The Canadian Rockies offers the serene beauty without being touched by mankind. It’s majestic, powerful and awe inspiring. Most Canadians take our landscape for granted.
This Sunday is the 88 Academy Awards will feature Oscars 2016. One of the nominees for best picture will be the film, The Revenant.
The Revenant was filmed in twelve locations, from Canada, the United States to Argentina. In Canada some of the most riveting scenes were in the Fortress Mountain area, which so happens to be a ski resort in Kananaskis Country, just west of Calgary, Alberta.
The Kananaskis Country is the very edge of our massive Canadian Rocky Mountains, the raw wild wilderness which stretches a length of 1450 km ( 900 miles) and a width of 150 km (93 miles). However, the highest peak is Mount Robson in British Columbia which reaching an elevation of 3954 m (12,972 ft).
It’s a short hop skip and jump just west of Jasper, Alberta.
During filming of The Revenant, the director made a decision to head to Argentina, simply because the weather wasn’t cold enough during the seasonal Chinook that held fast to the Kananaskis Country. Little did they know, if they just went another 200 miles towards British Columbia, most specifically Mount Robson, their wish would have come true.
As a screenwriter, I’m always pleased to hear when Canada is used during making of any film. It’s most awarding to see the incredible professionalism of a film crew, from the director, actors, cinematographer to screenwriters, who, under extreme conditions, make any riveting thrilling film.
So, I would like to predict, Leonardo DiCaprio to become Best Actor along with Director Alejandro G. Iñárritu (director, producer, screenwriter) for Best Picture and Best Director. And the incredible Emmanuel Lubezki ,”Chivo” cinematographer (I predict) Academy Award for Best Cinematographer.
The Revenant storyline is captivating, as legendary frontiersman Hugh Glass (played by Leonardo DiCaprio) who’s attacked by a savage Grizzly. Left for dead, it’s a brutally realization, Glass must survive the gruelling raw wilderness, fighting off everything from the harsh elements to fierce deadly conflicts with the natives.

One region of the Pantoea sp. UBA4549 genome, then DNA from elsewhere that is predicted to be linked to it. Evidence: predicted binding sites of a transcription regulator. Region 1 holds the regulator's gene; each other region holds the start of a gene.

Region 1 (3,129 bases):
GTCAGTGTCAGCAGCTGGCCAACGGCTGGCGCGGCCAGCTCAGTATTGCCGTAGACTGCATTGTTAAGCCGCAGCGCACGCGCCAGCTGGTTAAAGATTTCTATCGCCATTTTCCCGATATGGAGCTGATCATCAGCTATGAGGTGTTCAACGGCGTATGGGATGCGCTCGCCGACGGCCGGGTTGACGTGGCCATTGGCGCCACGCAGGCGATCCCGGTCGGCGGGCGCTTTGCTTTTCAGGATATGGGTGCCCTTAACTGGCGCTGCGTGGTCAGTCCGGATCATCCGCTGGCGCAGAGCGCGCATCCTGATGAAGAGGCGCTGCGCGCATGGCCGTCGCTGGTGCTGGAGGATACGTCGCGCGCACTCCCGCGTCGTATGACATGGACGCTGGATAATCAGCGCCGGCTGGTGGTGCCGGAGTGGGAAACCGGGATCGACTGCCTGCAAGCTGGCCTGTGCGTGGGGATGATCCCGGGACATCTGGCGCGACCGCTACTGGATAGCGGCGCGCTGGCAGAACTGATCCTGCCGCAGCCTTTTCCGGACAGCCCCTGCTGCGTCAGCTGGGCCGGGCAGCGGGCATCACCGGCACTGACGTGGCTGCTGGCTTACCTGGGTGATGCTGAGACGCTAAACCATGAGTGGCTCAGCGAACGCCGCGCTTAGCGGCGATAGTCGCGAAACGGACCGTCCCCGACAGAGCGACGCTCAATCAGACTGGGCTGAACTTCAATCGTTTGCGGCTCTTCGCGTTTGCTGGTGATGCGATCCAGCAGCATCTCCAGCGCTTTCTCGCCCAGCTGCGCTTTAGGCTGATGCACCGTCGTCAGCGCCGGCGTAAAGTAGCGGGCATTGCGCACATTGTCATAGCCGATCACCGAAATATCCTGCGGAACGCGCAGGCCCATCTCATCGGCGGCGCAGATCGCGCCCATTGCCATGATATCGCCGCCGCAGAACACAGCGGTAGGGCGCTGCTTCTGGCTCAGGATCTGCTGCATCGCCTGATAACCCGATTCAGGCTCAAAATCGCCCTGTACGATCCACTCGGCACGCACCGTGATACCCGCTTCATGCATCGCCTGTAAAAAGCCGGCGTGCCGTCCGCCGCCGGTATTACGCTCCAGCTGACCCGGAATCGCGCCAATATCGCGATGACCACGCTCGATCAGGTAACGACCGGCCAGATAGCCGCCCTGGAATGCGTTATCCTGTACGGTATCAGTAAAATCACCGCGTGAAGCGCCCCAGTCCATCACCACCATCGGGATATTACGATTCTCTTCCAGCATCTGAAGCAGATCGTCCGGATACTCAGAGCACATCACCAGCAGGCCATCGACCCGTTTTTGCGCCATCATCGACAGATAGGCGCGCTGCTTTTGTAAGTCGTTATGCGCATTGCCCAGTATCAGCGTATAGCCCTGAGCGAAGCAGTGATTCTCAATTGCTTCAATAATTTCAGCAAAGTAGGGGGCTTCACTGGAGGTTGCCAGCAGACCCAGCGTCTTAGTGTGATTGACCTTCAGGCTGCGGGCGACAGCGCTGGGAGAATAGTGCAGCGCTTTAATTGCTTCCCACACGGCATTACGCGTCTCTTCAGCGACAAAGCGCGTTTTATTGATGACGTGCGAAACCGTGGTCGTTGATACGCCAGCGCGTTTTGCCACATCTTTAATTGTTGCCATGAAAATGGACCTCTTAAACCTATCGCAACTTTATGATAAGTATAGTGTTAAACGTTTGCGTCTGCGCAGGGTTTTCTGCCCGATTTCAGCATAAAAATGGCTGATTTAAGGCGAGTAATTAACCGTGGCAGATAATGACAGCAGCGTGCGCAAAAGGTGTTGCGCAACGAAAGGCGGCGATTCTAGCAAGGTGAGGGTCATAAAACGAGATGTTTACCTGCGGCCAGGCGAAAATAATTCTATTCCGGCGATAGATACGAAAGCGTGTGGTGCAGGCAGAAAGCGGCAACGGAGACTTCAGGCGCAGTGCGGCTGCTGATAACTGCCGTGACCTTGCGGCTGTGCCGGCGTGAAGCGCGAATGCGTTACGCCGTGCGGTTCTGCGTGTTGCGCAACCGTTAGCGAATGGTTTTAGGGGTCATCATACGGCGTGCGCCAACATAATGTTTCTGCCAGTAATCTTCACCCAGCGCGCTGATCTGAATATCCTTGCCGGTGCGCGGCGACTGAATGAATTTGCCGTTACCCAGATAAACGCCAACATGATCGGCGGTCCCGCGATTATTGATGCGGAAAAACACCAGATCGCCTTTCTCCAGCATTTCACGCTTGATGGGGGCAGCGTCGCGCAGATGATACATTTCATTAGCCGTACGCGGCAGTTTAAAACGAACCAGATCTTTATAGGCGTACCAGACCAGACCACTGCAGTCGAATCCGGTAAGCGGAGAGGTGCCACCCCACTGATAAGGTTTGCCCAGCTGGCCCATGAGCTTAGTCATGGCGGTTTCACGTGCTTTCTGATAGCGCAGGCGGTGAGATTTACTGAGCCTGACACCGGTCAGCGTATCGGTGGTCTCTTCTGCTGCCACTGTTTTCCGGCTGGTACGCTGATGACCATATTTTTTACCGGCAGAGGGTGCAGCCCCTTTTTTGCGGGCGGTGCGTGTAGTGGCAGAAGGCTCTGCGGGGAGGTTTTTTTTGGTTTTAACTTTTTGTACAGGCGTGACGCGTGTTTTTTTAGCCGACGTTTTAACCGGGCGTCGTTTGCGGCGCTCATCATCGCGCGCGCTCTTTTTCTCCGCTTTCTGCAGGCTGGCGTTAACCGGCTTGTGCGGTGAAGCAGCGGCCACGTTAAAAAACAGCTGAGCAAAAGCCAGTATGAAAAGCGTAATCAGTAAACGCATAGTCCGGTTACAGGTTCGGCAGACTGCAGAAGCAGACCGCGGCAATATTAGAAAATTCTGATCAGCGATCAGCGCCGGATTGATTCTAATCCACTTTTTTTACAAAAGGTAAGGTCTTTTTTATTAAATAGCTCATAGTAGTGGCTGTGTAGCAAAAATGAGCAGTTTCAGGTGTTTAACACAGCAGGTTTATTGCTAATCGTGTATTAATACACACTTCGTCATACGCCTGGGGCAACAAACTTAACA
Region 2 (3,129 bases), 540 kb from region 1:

Needless to say, the story will surely keep you glued to your seat, as you wonder the outcome of Hugh Glass.
It’s based on the true story of Fur Trader Hugh Glass who’s hunting party was out for Beaver Pelts, a much sought product of its time. Apparently he stumbled onto a griz and its cubs by accident, along the Missouri River. He was savagely mauled to near death. In fact, his fellow fur traders crew dug a shallow grave and left him for dead. The wilderness is indeed a harsh environment and if left out alone to survive on your own wits and skills, is without a doubt, the most challenging thing one can possibly do in your lifetime.
Because I too was forced to face the harsh elements during a hunting trip in the rugged wilderness of the Chilcotin region by Williams Lake, British Columbia. Finding myself lost for over eleven hours, after parting ways with my hunting crew, expecting to meet on the other side of the mountain.
I was lost.
What scared me the most, was the realization we were tracking a Grizzly in this same area, the day before. Tall tell signs of this incredible Grizzly were clearly visible, with his long deep claw marks buried deep into a towering cedar tree.
A confrontation was enviable.
It was a good 30 years ago, when this young hunter went missing up north, deep in the Chilcotin wilderness (a true story of my wits) driving me to survive in the harshest of conditions, fearing for my life, as the Grizzly hunted me down. Without giving away what happened, I can only say a hunter turned into the hunted. And by no means was I hunting Grizzly. Our hunting parties mission was geared to filling our freezer cache of moose or deer. But no one, at the time, thought it was possible for anyone to become lost. Specially when most of the crew were experienced seasonal hunters, but they did make one basic common mistake, known by all hunters.
You never hunt alone or do you leave your partner.
The survival of this ordeal made me write my own screenplay, MISSING UP NORTH based on a true story during the early November winter months in the late 70’s.
MISSING UP NORTH – Young hunter goes missing deep within British Columbia’s rugged wilderness, only to be hunted by a savage rogue Grizzly.
You can see a synopsis of my screenplays here :
By Bari Demers
PS Good luck to the nonimees 2016 Oscars